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ADAPTABILITY OF THE LINEAR PROGRAMMING CODES

IP.com Disclosure Number: IPCOM000128846D
Original Publication Date: 1956-Aug-01
Included in the Prior Art Database: 2005-Sep-19
Document File: 8 page(s) / 33K

Publishing Venue

Software Patent Institute

Related People

Orchard-Hays, Wm.: AUTHOR [+3]

Abstract

The operation of an elaborate set of computer codes raises problems of its own which can only be appreciated from experience. Nevertheless, certain general principles for designing such a system can be set forth. The activities which are engaged in during the evolution of such a system are not a simple sequence of events but there is feedback from later steps to earlier ones. How easily the resulting changes can be handled is dependent on the organization of the codes and on the assembly program used. An appendix discusses some shortcomings of the latter together with suggested improvements.

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THIS DOCUMENT IS AN APPROXIMATE REPRESENTATION OF THE ORIGINAL.

ADAPTABILITY OF THE LINEAR PROGRAMMING CODES

Wm. Orchard-Hays

P-908

1 August 1956

The RAND Corporation 1700 MAIN ST., SANTA MONICA, CALIFORNIA

SUMMARY

The operation of an elaborate set of computer codes raises problems of its own which can only be appreciated from experience. Nevertheless, certain general principles for designing such a system can be set forth. The activities which are engaged in during the evolution of such a system are not a simple sequence of events but there is feedback from later steps to earlier ones. How easily the resulting changes can be handled is dependent on the organization of the codes and on the assembly program used. An appendix discusses some shortcomings of the latter together with suggested improvements.

ADAPTABILITY OF THE LINEAR PROGRAMMING CODES

Wm. Orchard-Hays

The preceding discussion1 illustrated two points: (1) the operation of an elaborate set of computer codes raises problems of its own which have little to do with the nature of the mathematics, and (ii) if sufficient thought is given to what difficulties can arise and what variations on the method will be required -- both by the formulator and by exigencies of computer operations -- then provision can be made to handle the most common "unusual situations" smoothly.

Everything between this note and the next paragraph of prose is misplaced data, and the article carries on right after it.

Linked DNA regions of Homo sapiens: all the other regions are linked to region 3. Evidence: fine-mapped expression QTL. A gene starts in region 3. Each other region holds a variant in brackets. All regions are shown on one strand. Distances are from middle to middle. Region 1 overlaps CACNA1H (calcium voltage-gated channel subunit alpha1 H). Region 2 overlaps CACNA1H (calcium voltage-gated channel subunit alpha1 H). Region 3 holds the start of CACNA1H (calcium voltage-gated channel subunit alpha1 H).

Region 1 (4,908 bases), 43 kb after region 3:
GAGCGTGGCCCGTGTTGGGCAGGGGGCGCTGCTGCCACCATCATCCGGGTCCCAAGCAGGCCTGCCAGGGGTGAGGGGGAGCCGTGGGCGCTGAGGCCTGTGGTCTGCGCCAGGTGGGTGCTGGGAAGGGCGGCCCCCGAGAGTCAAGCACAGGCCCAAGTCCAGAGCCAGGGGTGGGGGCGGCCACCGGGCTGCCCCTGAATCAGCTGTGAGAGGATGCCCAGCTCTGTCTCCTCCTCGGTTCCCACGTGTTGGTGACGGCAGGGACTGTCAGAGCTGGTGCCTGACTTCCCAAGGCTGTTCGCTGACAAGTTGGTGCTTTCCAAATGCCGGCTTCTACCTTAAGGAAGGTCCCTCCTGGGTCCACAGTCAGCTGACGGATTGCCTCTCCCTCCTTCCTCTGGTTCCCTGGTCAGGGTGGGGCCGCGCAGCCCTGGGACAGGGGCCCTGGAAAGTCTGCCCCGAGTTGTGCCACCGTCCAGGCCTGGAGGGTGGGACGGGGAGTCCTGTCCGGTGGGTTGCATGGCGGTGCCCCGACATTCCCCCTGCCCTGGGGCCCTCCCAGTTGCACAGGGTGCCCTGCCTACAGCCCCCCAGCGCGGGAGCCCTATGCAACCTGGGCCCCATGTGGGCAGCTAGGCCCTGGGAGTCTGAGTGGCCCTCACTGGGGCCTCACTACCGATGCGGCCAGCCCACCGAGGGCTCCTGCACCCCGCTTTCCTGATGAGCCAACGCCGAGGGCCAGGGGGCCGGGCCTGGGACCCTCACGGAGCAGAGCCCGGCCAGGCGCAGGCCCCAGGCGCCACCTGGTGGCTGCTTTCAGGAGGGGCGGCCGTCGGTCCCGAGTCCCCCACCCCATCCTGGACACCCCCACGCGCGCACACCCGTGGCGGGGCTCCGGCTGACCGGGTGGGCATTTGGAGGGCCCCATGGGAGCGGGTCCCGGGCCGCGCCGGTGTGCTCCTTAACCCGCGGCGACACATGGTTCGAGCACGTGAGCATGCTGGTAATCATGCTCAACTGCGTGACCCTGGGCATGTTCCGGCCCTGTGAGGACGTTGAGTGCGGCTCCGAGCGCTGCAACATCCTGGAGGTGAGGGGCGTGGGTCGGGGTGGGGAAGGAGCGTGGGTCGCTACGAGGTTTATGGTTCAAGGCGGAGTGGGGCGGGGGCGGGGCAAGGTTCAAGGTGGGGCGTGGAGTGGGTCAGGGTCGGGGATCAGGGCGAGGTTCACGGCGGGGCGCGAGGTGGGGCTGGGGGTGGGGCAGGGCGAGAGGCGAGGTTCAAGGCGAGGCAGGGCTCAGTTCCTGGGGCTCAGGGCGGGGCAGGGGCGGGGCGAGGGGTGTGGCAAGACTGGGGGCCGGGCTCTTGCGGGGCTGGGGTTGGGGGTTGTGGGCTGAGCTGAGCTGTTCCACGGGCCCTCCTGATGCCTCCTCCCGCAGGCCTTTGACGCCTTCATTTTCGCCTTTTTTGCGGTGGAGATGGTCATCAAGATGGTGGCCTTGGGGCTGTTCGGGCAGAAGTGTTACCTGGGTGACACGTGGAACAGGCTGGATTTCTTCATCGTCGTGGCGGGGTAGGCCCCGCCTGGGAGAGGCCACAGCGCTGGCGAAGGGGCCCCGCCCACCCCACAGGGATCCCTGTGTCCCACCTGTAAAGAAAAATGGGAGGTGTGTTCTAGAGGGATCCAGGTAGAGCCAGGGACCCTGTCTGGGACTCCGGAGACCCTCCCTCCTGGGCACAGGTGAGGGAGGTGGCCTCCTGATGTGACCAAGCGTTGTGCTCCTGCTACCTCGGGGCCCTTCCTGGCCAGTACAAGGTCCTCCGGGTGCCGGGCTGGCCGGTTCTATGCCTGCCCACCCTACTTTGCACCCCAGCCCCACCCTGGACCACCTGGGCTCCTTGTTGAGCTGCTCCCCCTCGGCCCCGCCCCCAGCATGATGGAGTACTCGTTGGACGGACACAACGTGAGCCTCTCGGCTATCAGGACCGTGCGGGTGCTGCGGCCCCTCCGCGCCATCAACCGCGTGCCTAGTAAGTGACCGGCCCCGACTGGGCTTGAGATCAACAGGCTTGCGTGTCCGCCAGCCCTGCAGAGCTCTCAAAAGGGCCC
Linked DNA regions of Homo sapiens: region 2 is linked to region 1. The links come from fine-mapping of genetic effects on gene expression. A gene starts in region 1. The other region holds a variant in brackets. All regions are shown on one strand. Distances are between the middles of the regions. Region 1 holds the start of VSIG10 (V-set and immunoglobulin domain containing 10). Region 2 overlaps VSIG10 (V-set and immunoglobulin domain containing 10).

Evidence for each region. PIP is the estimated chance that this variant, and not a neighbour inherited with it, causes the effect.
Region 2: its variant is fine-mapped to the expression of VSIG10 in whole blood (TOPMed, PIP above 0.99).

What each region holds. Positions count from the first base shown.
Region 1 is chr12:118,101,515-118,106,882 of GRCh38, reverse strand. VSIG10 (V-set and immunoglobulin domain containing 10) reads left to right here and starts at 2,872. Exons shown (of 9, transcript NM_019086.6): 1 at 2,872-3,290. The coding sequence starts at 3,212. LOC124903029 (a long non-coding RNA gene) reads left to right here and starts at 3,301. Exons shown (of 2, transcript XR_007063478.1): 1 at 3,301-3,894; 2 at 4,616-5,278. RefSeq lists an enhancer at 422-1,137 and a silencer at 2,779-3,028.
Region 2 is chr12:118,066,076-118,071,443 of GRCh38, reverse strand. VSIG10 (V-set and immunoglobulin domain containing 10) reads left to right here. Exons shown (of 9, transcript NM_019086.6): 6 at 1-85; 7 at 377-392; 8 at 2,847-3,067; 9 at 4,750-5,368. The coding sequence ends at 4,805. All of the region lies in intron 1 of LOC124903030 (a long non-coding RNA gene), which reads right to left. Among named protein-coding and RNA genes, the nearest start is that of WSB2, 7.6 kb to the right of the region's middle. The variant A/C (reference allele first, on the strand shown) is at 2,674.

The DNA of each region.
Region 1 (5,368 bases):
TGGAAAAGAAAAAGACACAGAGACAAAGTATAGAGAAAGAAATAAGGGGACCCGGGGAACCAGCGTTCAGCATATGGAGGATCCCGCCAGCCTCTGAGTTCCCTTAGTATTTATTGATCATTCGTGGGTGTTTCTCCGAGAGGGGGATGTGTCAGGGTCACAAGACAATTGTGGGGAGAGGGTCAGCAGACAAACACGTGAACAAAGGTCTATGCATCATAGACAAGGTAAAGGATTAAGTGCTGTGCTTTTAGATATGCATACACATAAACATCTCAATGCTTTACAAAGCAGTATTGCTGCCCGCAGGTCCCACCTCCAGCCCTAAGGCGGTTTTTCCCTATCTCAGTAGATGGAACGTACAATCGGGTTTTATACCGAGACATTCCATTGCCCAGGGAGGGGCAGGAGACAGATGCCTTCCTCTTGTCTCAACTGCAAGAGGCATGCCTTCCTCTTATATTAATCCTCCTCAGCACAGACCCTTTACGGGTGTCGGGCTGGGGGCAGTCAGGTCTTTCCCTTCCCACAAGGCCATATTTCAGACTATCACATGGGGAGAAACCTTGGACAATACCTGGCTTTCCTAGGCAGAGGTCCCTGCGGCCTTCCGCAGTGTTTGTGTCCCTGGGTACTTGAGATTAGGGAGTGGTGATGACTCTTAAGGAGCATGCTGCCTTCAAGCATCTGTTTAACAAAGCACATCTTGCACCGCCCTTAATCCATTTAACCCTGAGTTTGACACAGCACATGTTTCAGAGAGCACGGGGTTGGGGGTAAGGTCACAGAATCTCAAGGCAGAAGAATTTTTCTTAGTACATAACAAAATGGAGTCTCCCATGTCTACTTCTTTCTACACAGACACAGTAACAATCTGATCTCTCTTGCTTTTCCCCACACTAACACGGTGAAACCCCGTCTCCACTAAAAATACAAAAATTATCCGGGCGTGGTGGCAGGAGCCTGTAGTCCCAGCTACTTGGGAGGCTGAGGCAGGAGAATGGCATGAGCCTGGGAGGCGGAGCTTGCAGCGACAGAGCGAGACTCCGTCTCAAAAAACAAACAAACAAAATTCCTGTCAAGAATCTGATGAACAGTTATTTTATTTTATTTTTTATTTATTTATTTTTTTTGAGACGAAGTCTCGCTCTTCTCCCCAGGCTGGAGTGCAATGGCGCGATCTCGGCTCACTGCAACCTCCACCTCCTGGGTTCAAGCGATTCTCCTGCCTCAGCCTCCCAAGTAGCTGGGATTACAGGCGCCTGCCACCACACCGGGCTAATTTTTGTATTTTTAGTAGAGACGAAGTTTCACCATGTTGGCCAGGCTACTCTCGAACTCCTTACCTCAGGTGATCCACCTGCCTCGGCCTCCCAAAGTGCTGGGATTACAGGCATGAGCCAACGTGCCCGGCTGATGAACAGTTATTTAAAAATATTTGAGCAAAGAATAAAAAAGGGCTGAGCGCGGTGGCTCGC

It is difficult to demonstrate these ideas without getting into the messy details, which we have had to do in several lectures. The operation and use of a large set of codes tends to become an art in itself with considerations which override the very reasons for its existence. One purpose in presenting as many details of our 704 program as we have, has been to furnish an existing -- and we believe a good -example of a system in actual use with all its attendant paraphernalia . Nevertheless, there are some general principles that can be stated with regard to the design of such a system. First of all, we note that computers create a lot of work, simply by their nature, which does not exist in hand calculations. Hence the first principle is:

1 P-909

Rand Corporation Page 1 Aug 01, 1956

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ADAPTABILITY OF THE LINEAR PROGRAMMING CODES

(1) Get the computer to do as much of its own work as possible. This notion is not as obvious as, once stated, it might sound. It has taken four or five years for computer people to come to a firm conclusion in this regard. On punched-card equipment, including the CPC, every effort was made to cut down the work for the machines. But with the high- speed arithmetic and large storage of today's machines, it is a necessity for the computer to do its own assembling of code and data. There is often yet, however, a tendency for a programmer to rely heavily on proven library subroutines and to try to build a code to suit his needs from these. This mode of operation certainly has its place but, for a large class of problems, a compiling routine can be programmed which does the putting...